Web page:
An international team of astronomers led The University of Manchester have found evidence of a new ‘missing-link’ black hole in the Milky Way galaxy, hidden in the Sagittarius constellation.

The black hole is located approximately 26,000 light years, or 7.9 Kiloparsecs (kpc), from Earth in a globular cluster called, NGC 6624. A globular cluster is a gravitationally bound swarm of millions of old stars occupying regions that are just a few light years across.

The team, led by Benetge Perera, have found evidence that the millisecond pulsar (PSR B1820-30A) – a pulsar is highly magnetized, rapidly rotating neutron star that emits a beam of electromagnetic radiation – in NGC 6624 is most likely orbiting around an intermediate-mass black hole (IMBH) located at the cluster’s centre. The mass of black hole is so big, it is the equivalent to weight of 7,500 of our suns.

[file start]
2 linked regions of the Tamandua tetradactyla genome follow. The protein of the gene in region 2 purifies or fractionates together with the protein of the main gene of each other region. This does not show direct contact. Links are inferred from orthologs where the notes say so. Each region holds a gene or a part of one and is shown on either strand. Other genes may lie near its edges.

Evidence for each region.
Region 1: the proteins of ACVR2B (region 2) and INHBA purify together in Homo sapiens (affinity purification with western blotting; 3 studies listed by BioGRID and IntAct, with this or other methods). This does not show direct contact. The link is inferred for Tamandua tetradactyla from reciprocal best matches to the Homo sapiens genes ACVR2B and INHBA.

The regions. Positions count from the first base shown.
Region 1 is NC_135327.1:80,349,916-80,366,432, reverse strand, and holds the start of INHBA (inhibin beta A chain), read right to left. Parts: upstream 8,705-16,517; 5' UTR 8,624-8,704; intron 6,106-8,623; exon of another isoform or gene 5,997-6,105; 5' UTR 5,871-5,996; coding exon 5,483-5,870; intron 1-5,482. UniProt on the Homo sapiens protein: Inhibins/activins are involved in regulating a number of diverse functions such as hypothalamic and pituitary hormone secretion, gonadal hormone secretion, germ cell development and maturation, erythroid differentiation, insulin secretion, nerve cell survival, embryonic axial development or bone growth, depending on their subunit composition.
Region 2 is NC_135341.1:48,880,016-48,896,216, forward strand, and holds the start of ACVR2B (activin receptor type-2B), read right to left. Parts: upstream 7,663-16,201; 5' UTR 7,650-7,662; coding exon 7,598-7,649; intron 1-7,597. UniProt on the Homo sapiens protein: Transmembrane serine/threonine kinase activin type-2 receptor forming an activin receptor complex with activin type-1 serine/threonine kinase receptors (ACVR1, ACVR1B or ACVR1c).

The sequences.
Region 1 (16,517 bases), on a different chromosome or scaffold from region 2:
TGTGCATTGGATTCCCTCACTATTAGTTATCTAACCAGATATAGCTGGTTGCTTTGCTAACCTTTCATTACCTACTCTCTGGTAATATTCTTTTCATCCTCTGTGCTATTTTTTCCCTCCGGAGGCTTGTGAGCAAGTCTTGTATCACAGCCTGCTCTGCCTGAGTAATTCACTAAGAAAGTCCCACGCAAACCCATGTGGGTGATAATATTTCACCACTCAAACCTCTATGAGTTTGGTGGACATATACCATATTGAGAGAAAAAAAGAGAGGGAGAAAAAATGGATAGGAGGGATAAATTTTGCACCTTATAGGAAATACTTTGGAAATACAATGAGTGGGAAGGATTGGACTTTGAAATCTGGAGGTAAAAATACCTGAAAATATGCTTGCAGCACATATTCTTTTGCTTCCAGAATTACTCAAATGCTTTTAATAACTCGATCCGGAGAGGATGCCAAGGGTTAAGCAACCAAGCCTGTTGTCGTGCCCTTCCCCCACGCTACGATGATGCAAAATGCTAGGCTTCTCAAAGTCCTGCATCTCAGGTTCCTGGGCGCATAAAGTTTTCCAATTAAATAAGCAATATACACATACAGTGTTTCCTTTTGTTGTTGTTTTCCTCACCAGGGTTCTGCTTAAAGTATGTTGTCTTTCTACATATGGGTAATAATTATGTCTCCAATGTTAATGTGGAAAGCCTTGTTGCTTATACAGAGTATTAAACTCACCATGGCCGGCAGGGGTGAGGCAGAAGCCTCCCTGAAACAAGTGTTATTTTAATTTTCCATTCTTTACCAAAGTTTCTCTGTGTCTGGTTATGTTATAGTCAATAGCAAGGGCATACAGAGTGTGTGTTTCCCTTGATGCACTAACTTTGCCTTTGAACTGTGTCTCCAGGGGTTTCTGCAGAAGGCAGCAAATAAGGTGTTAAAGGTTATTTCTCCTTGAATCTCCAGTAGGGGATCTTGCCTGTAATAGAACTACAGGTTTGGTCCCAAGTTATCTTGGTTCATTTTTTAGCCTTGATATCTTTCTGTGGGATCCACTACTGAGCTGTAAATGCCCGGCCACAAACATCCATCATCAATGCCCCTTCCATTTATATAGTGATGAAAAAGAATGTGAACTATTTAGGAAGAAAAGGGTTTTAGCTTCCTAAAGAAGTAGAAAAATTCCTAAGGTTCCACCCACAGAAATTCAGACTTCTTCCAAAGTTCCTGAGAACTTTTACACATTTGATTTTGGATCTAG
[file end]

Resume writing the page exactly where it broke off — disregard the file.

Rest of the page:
PSR B1820 30A is the closest-known pulsar to the centre of any globular cluster and it is the first pulsar to be found orbiting a black hole. The detection of IMBHs is extremely important as they can help astronomers understand the ‘missing link’ between stellar mass black holes (SMBH), the smallest kind, and supermassive black holes (SMBH), which are the largest.

Dr Perera, from the Jodrell Bank Centre for Astrophysics in the University’s School of Physics and Astronomy, explains: ‘High stellar densities towards the centre of globular clusters provide a likely environment for the formation of massive black holes. The detection of IMBHs is important for understanding the missing link between the different kinds of black holes.


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